Make Grails Application Readonly

For a customer project there was the requirement to make certain parts of the application readonly depending on the state of a central domain object, which I’ll call Lock. Long story short:

  • an implementation of AbstractPersistenceEventListener intercepts persistence events and throws a custom exception if changes are forbidden
  • because the event listener is not able to access database state (because it’s triggered halfway through hibernate doing its saving), the necessary data is preloaded in a request filter
  • a custom exception page for the specific exception displays a user-friendly message using information delivered by the exception object

The main part is the src/groovy/LockCheckPersistenceListener.groovy that intercepts persistence events.
There’s one catch – it only kicks in on domain object operations. If you’re using executeUpdate statements, you’ll have to check these in a different way (if there’s not many of them, perform checks at the individual places).

 * For details, see
class LockCheckPersistenceListener extends AbstractPersistenceEventListener  {
    public LockCheckPersistenceListener(final Datastore datastore) {
    protected void onPersistenceEvent(final AbstractPersistenceEvent event) {
        if (!(event.entityObject instanceof Lock)) {
            switch(event.eventType) {
                case EventType.PreInsert:
                case EventType.PreUpdate:
                case EventType.PreDelete:
    private performReadonlyCheck() {
        //you'd better not perform database access where - you'll get Hibernate's StaleObjectException and
        //'org.hibernate.AssertionFailure null id in XYZ' when accessing the database in any way
        def lock = RequestContextHolder.currentRequestAttributes().getAttribute("activeLock", RequestAttributes.SCOPE_REQUEST);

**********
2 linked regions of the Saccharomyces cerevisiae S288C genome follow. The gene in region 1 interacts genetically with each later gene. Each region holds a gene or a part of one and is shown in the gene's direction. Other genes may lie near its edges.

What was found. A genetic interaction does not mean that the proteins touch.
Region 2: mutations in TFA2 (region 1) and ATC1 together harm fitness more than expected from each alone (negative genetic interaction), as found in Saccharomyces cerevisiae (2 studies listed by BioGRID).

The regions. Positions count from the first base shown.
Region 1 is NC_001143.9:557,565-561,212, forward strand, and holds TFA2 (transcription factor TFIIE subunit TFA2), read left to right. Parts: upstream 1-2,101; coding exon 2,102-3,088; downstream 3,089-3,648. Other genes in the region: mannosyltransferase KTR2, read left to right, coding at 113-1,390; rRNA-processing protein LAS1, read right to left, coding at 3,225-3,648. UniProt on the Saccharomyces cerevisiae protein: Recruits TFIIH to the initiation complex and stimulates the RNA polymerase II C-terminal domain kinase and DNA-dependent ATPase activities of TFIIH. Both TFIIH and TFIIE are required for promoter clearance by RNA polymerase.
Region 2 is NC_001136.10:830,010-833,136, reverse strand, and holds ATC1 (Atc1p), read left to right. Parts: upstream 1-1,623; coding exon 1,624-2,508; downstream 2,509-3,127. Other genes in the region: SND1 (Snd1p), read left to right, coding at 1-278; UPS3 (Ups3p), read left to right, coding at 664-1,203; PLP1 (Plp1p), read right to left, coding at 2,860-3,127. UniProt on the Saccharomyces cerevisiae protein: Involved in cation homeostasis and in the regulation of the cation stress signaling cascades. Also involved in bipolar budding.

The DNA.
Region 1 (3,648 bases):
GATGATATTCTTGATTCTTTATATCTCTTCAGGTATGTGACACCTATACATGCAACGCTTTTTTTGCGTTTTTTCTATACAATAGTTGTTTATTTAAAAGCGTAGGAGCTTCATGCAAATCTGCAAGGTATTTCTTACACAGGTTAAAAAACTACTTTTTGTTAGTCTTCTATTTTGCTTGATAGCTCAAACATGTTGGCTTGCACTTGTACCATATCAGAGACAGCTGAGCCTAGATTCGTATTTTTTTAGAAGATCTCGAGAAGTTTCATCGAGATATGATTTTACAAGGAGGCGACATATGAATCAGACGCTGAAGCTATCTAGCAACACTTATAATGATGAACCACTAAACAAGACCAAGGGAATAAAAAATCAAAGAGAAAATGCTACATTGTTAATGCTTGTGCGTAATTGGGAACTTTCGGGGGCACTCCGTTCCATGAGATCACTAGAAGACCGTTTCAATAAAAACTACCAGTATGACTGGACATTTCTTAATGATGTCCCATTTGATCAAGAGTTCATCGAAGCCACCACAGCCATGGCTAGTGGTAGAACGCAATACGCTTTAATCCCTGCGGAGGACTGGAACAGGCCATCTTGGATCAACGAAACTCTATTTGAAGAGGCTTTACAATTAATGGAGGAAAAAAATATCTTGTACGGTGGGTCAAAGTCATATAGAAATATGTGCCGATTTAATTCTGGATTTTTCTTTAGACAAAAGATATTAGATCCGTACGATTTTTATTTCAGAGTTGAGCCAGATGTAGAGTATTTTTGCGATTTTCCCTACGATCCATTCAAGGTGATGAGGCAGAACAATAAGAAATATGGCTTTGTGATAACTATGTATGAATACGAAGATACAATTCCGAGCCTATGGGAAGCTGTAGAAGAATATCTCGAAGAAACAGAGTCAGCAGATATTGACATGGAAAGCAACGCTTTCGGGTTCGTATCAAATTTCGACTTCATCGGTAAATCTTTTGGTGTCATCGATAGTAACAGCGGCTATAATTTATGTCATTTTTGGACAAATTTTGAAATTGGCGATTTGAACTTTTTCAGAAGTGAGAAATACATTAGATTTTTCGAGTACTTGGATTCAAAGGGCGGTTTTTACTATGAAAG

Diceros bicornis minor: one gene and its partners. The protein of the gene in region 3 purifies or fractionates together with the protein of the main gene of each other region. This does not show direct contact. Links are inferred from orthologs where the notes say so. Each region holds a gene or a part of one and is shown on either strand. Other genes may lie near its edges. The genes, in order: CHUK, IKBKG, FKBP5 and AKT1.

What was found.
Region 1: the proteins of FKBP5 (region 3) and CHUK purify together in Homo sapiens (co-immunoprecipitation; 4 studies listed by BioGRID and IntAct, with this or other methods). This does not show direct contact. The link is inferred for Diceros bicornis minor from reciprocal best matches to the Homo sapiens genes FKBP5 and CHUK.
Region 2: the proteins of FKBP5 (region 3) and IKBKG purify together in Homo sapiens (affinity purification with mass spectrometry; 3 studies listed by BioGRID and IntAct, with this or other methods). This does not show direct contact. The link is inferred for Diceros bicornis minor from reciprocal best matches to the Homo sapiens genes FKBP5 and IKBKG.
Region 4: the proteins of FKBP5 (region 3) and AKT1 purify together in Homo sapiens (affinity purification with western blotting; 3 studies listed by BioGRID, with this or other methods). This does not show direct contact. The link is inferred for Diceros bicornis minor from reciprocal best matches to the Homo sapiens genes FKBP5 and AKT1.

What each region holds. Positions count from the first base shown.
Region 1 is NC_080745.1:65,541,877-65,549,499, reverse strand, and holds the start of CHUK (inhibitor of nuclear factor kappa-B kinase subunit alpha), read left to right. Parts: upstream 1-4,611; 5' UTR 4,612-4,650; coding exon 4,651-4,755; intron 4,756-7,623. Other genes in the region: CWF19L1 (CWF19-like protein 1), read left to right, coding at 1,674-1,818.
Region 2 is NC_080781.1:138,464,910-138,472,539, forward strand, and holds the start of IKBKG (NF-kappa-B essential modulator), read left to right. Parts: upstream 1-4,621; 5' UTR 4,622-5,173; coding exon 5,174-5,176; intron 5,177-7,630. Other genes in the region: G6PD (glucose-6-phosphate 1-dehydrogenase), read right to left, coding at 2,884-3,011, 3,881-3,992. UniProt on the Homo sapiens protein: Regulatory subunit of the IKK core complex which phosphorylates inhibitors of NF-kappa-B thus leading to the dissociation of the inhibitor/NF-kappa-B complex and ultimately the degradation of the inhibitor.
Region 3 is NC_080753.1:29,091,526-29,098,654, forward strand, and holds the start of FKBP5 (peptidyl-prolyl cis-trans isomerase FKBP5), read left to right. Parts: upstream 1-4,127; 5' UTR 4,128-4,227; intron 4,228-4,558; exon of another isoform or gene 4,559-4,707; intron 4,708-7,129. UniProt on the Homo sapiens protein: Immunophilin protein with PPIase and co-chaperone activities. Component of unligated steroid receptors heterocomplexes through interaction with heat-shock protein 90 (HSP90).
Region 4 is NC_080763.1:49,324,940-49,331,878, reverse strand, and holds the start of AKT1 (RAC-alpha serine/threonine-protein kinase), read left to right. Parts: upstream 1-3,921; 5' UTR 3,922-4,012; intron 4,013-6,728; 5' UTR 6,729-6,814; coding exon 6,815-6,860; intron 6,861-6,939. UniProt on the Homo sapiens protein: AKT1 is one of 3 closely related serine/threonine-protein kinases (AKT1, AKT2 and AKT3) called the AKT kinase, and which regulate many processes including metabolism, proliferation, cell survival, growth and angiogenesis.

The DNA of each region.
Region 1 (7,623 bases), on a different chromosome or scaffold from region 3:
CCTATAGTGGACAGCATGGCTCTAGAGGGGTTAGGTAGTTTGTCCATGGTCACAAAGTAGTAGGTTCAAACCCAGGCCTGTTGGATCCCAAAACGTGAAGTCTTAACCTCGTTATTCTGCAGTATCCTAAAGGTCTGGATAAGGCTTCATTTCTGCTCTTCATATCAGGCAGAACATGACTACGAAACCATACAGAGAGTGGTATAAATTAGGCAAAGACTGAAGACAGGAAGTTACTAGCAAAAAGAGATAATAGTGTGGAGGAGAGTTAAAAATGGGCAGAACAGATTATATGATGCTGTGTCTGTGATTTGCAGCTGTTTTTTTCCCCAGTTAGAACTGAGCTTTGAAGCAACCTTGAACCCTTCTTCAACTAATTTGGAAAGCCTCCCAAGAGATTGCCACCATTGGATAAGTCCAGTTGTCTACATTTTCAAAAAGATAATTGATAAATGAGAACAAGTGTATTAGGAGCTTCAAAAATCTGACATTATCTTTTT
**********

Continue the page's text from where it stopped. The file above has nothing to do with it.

if (lock.islocked) {
            throw new LockException("lock.locked")
    public boolean supportsEventType(Class

The persistence listener needs to be registered in Bootstrap.groovy’s init closure as follows

grailsApplication.mainContext.eventTriggeringInterceptor.datastores.each { k, datastore ->
            grailsApplication.mainContext.addApplicationListener new LockCheckPersistenceListener(datastore)

Within the PersistenceListener, database access is not advisable as it leads to various Hibernate exception. Because the information about the lock needs to be retrieved database nevertheless, the relevant domain object is pre-loaded in a Grails filter that stores the object in request scope for later use.

The filter goes to grails-app/conf/lock/LockFilters.groovy

class LockFilters {
    def filters = {
        all(controller:'*', action:'*') {
            before = {
                //Store the active lock for later use (needed by LockCheckPersistenceListener which can't perform db access from within a hibernate listener
                RequestContextHolder.currentRequestAttributes().setAttribute("activeLock", Lock.findByLocked(true), RequestAttributes.SCOPE_REQUEST)

In UrlMappings.groovy, you register a custom exception page for your exception so you can display an appropriate message.

"500"(controller: 'lock', action: 'lockedException', exception: LockException)

The controller action for the exception page is trivial (an empty closure).
The only noteworthy part of the custom exception gsp page is the retrieval of the exception, where in this case, the custom exception has a reason property that is used for a i18n message key.

<h3>${message(code: request.exception.cause.reason)}</h3>

This way, you get a neat page that is shown whenever a user tries to change anything while he isn’t allowed to.

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